Testimonies from Mourchidates
Mrs. Kake M'Baye, 53 years old, lives in Trarza, a region bordering Senegal and known for having been one of the strongholds of radicalization in Mauritania. The town of Boutilimit, which saw many people radicalized and commit the terrorist attacks that struck Mauritania in 2005, is located in this region. This Mourchidate is part of the "Daars" that is to say that she teaches the Holy Quran to women who meet twice a week in her house.  According to her, these women have a low level of education, know very little about the messages of Islam, and are therefore easily susceptible to being corrupted by radical groups.
Mrs. Mariame Karasse  47 years old and a teacher in a Koranic school, lives in Zouerate, a town bordering Western Sahara and Algeria. This area is confronted with numerous social problems that could in the long run lead to the recruitment of certain young people to extremist groups. This Mourchidate is convinced that "violent extremism is a threat to all societies because it undermines the physical and moral integrity of people." Also, she "chose to be part of the network of women Mourchidates to help the community and particularly young people not to fall into traps of terror groups.
Mrs. Mouna Bint Alban, a 24-year-old Murchidate, comes from the Tnwagyu tribe, a tribe known for its knowledge of Islamic sciences.  Mouna opened a Mahadras because, she "wanted to make the messages of Islam accessible to all. Mouna recalls that the thinking of extremists is contrary to the values of Islam and results from a misunderstanding of the religion: "Extremists often use Takfir speeches to justify their acts and hatred towards others - that is to say, they say that certain people are disbelievers and thus justify violence against them. However, the Qur'an condemns the Takfirists". She adds that her role "is to correct these misinterpretations of the Koran and show these young people that Islam calls for tolerance".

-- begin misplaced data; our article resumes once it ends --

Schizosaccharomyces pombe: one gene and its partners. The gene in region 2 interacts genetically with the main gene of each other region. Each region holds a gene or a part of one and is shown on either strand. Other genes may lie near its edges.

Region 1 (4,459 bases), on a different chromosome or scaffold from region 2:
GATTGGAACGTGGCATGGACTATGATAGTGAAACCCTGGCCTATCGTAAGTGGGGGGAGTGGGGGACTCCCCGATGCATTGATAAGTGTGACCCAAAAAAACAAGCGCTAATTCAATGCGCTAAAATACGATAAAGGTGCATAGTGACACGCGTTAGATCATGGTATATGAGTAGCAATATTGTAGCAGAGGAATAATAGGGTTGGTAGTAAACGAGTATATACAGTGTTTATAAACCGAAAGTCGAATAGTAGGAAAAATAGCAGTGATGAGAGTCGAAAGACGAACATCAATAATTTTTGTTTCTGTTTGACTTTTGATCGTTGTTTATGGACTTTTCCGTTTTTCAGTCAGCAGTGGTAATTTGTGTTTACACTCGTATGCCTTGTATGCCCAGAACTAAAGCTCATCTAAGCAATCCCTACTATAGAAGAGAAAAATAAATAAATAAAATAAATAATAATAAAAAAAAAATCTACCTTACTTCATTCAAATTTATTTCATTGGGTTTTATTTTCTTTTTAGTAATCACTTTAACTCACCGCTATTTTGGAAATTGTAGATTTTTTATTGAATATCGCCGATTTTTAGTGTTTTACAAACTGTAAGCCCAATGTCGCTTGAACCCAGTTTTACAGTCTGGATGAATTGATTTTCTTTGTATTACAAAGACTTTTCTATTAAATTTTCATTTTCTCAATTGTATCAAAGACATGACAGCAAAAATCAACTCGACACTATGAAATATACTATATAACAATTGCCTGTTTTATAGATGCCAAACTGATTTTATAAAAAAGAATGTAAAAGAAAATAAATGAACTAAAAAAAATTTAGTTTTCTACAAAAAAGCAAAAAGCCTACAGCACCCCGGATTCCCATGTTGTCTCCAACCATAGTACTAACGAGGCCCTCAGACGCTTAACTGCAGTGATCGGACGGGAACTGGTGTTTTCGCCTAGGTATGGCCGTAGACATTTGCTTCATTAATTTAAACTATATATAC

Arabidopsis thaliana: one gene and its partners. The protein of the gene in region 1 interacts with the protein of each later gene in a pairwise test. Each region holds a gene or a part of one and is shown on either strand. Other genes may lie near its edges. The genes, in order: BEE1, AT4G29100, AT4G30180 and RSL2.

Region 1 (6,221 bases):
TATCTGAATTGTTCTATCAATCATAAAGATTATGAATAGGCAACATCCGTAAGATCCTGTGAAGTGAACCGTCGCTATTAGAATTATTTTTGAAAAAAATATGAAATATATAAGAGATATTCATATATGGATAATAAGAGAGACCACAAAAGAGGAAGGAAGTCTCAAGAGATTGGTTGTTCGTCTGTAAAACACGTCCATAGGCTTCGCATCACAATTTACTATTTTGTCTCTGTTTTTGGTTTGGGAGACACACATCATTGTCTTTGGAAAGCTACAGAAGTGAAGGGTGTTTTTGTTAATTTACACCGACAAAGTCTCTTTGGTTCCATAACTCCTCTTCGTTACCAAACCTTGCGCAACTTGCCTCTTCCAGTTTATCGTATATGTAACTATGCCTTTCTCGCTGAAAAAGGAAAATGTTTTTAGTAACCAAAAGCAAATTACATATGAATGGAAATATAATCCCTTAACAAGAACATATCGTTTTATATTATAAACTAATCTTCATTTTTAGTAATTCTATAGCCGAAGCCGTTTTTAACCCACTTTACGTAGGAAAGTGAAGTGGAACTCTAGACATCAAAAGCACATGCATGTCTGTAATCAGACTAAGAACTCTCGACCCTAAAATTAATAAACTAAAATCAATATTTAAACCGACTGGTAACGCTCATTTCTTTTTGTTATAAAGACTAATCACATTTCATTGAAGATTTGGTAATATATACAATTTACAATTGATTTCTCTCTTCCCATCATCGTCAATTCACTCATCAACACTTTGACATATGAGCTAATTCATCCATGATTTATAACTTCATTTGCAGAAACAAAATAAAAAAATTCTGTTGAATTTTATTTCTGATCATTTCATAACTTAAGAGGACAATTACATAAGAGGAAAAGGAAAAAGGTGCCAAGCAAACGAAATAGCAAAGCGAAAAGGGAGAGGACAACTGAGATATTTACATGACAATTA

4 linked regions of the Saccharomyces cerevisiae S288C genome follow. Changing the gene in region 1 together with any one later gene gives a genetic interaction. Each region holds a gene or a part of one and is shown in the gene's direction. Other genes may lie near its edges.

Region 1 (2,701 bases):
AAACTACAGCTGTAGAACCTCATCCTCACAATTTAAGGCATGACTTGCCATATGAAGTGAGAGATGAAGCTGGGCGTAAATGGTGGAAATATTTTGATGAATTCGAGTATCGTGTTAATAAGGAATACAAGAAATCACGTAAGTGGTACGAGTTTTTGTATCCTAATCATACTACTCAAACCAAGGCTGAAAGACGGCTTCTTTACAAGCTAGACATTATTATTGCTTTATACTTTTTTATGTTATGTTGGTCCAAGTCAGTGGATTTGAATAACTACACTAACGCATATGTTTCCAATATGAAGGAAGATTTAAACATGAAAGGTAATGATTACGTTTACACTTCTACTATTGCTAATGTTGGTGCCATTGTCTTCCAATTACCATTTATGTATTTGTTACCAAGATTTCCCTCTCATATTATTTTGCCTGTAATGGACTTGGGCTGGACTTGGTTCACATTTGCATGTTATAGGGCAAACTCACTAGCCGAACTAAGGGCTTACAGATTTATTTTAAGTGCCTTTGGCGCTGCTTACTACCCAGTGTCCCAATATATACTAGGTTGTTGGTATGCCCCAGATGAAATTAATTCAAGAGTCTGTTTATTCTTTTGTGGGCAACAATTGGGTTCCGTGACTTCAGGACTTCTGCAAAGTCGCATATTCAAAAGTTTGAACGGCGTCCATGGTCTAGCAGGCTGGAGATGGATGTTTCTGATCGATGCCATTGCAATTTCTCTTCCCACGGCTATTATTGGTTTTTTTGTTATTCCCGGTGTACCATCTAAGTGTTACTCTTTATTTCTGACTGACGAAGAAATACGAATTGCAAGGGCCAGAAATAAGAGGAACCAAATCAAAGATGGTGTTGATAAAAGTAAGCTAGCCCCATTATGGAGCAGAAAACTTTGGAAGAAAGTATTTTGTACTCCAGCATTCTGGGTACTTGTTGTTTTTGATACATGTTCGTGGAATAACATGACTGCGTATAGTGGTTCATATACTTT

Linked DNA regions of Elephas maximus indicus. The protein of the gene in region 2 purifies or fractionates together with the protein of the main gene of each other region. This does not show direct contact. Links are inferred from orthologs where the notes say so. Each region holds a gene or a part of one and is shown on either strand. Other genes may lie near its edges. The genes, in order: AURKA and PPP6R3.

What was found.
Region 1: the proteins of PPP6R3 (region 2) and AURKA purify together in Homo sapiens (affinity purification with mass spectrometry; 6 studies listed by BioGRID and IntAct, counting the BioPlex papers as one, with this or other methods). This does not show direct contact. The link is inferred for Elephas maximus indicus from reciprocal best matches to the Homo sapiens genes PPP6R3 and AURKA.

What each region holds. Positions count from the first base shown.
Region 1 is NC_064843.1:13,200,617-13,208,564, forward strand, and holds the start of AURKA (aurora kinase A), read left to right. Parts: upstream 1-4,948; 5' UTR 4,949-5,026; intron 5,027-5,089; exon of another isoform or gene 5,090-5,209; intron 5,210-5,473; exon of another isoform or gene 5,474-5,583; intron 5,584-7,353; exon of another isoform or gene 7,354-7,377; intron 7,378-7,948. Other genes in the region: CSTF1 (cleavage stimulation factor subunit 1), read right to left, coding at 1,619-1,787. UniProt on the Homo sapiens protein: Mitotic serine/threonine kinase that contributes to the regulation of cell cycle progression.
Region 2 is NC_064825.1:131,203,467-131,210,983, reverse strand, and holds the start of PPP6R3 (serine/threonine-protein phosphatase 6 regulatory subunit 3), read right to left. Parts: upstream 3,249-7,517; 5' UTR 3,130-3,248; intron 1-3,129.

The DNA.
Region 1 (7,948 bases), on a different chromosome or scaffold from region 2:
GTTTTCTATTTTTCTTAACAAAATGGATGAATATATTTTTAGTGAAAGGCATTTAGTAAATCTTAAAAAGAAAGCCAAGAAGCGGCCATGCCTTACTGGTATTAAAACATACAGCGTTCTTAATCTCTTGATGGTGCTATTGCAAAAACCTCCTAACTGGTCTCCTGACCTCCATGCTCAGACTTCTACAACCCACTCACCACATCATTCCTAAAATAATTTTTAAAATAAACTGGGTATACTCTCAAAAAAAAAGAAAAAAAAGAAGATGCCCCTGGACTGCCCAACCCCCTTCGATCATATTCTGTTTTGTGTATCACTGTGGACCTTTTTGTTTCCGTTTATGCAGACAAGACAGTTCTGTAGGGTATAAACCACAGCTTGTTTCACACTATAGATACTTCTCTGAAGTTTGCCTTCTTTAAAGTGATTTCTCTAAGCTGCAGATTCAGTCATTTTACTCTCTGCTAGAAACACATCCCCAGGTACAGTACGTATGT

Fatou Bint Cheinka Issa El Bal, a teacher in a Mahadras in Selibaby - an area located near the Malian border - teaches Islam to children, youth, and women. In 2020, she came across a suspicious individual in her neighborhood mosque who was promoting extremist ideas in the mosque. Fatou quickly notified the authorities, explaining that he was not a "faithful person that she was used to seeing and that his behavior was suspicious". It turned out that this individual was a member of Al Qaeda who had reached Mauritania via Ould Yengé, a town located only 2 km from Mali. He was quickly arrested by the authorities. Following this discovery, the police set up a security system for several months to monitor the mosque.
Takla Mourchidate, from Hodh El Chargui - one of the area’s most susceptible to radicalization - reminds us how important it is to make people understand the holy Qur’an. She explains that in Mauritania, this role is mainly played by women who oversee teaching the basics of Islam. In her Mahadras, composed of 164 students, Takla "contributes daily to reinforcing the knowledge of Islam among young women and boys to keep them away from deviant ideas. She recalls that one of the young boys who attended her Quranic school "began to speak harshly to his parents, telling them that they were not following the true religion of Allah. She quickly referred the boy to her brother - an imam - "to talk to him and steer him away from obscurantism.